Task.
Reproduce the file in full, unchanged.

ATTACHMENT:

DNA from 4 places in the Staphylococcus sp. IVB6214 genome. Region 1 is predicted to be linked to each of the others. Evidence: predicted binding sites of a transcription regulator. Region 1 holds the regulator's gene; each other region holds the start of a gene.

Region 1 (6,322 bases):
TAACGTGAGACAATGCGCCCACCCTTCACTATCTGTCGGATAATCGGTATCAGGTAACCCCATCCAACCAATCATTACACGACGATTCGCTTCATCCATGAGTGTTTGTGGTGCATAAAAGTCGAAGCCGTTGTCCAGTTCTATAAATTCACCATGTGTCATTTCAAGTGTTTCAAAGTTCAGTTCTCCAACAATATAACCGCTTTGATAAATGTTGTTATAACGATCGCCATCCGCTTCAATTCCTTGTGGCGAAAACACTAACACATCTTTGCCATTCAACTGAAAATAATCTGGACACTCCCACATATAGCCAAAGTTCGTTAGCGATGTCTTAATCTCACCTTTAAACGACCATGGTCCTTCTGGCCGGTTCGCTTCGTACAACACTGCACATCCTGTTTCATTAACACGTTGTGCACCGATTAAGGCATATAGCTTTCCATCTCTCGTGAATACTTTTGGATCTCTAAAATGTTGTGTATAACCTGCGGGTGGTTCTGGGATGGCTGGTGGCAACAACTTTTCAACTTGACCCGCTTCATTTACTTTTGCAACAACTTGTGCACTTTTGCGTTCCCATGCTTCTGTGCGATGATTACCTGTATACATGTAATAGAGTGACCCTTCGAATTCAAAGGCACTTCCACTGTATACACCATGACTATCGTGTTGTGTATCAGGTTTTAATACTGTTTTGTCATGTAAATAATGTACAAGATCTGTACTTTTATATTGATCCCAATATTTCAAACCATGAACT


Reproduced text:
DNA from 4 places in the Staphylococcus sp. IVB6214 genome. Region 1 is predicted to be linked to each of the others. Evidence: predicted binding sites of a transcription regulator. Region 1 holds the regulator's gene; each other region holds the start of a gene.

Region 1 (6,322 bases):
TAACGTGAGACAATGCGCCCACCCTTCACTATCTGTCGGATAATCGGTATCAGGTAACCCCATCCAACCAATCATTACACGACGATTCGCTTCATCCATGAGTGTTTGTGGTGCATAAAAGTCGAAGCCGTTGTCCAGTTCTATAAATTCACCATGTGTCATTTCAAGTGTTTCAAAGTTCAGTTCTCCAACAATATAACCGCTTTGATAAATGTTGTTATAACGATCGCCATCCGCTTCAATTCCTTGTGGCGAAAACACTAACACATCTTTGCCATTCAACTGAAAATAATCTGGACACTCCCACATATAGCCAAAGTTCGTTAGCGATGTCTTAATCTCACCTTTAAACGACCATGGTCCTTCTGGCCGGTTCGCTTCGTACAACACTGCACATCCTGTTTCATTAACACGTTGTGCACCGATTAAGGCATATAGCTTTCCATCTCTCGTGAATACTTTTGGATCTCTAAAATGTTGTGTATAACCTGCGGGTGGTTCTGGGATGGCTGGTGGCAACAACTTTTCAACTTGACCCGCTTCATTTACTTTTGCAACAACTTGTGCACTTTTGCGTTCCCATGCTTCTGTGCGATGATTACCTGTATACATGTAATAGAGTGACCCTTCGAATTCAAAGGCACTTCCACTGTATACACCATGACTATCGTGTTGTGTATCAGGTTTTAATACTGTTTTGTCATGTAAATAATGTACAAGATCTGTACTTTTATATTGATCCCAATATTTCAAACCATGAACT